Novo Ventures, Broad Institute form drug discovery pact

The Broad Institute
Novo Ventures’ interest in working with the Broad is part of a wider shift in strategy. (The Broad Institute)

Novo Ventures has joined with the Broad Institute to support drug discovery projects. The partners will use $25 million in Novo Ventures’ money to fund drug discovery projects led by researchers at the Broad and affiliated organizations.

Together, Novo Ventures—part of Danish investment group Novo Holdings—and the Broad have created the Novo Broad Greenhouse. The joint initiative will give scientists at the Broad and Broad-affiliated faculty at MIT, Harvard University and associated hospitals the chance to access $25 million over the next five years to fund early-stage drug discovery work.

Novo Ventures and the Broad envisage the money funding work to validate new drug targets, assess whether a protein or gene is amenable to pharmacological manipulation or develop assays to determine the potential of therapeutic candidates.


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If such a seed project shows promise, Novo Ventures and the Broad expect the program to secure separate funding to support work to establish a clinical candidate. This second phase of development will also take place within the Greenhouse. Beyond that, projects will advance toward the clinic as part of a newly created biotech startup or with the support of a strategic partner.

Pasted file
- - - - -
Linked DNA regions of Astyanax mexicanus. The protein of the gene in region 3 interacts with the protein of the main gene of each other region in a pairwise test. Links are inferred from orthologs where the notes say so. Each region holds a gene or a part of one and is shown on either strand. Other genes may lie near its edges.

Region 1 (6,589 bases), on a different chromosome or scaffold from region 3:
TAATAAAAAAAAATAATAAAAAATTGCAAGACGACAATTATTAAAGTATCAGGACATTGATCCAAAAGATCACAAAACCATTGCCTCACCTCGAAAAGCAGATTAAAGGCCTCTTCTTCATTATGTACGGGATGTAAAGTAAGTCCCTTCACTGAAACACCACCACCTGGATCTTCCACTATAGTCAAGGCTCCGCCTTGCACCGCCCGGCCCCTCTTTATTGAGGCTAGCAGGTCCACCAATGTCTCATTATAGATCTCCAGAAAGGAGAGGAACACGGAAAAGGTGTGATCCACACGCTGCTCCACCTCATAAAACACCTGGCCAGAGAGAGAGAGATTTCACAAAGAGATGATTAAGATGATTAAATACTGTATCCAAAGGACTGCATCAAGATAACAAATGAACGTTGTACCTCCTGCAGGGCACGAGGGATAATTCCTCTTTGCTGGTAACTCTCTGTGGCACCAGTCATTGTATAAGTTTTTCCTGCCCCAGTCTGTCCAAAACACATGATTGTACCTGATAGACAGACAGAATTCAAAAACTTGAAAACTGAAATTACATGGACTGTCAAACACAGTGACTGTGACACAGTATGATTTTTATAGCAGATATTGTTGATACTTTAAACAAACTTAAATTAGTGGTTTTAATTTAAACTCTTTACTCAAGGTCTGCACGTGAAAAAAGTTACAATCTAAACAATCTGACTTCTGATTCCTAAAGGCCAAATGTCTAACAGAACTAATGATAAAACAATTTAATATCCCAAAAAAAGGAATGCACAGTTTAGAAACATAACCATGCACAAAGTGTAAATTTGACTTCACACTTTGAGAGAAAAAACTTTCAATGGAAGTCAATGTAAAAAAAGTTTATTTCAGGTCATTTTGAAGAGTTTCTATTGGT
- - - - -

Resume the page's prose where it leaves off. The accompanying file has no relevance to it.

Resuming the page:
The Broad will provide infrastructure to support the early-stage work through its Center for the Development of Therapeutics, a group within the genomics leader that is designed to function like a biotech. The Broad Chief Scientific Officer Todd Golub thinks pairing the capabilities with Novo Ventures’ support will enable the collaborators to seize the opportunities generated by the Broad’s basic science research. 

“The pace at which we can now discover the biological mechanisms and root causes of disease is staggering. But in so many cases, these discoveries aren't yet making it past the lab,” Golub said in a statement.

Novo Ventures’ interest in helping the Broad take ideas out of its laboratories and into the clinic is part of a wider shift in focus at the investment group, which has traditionally invested primarily in biotechs with clinical-phase compounds. As the Broad collaboration shows, Novo Ventures is now increasingly interested in supporting earlier-stage work.

Other investors have also identified the Broad as a source of promising early-stage projects. In 2017, Deerfield Management committed $50 million to a partnership intended to support early-stage work at the Broad. 

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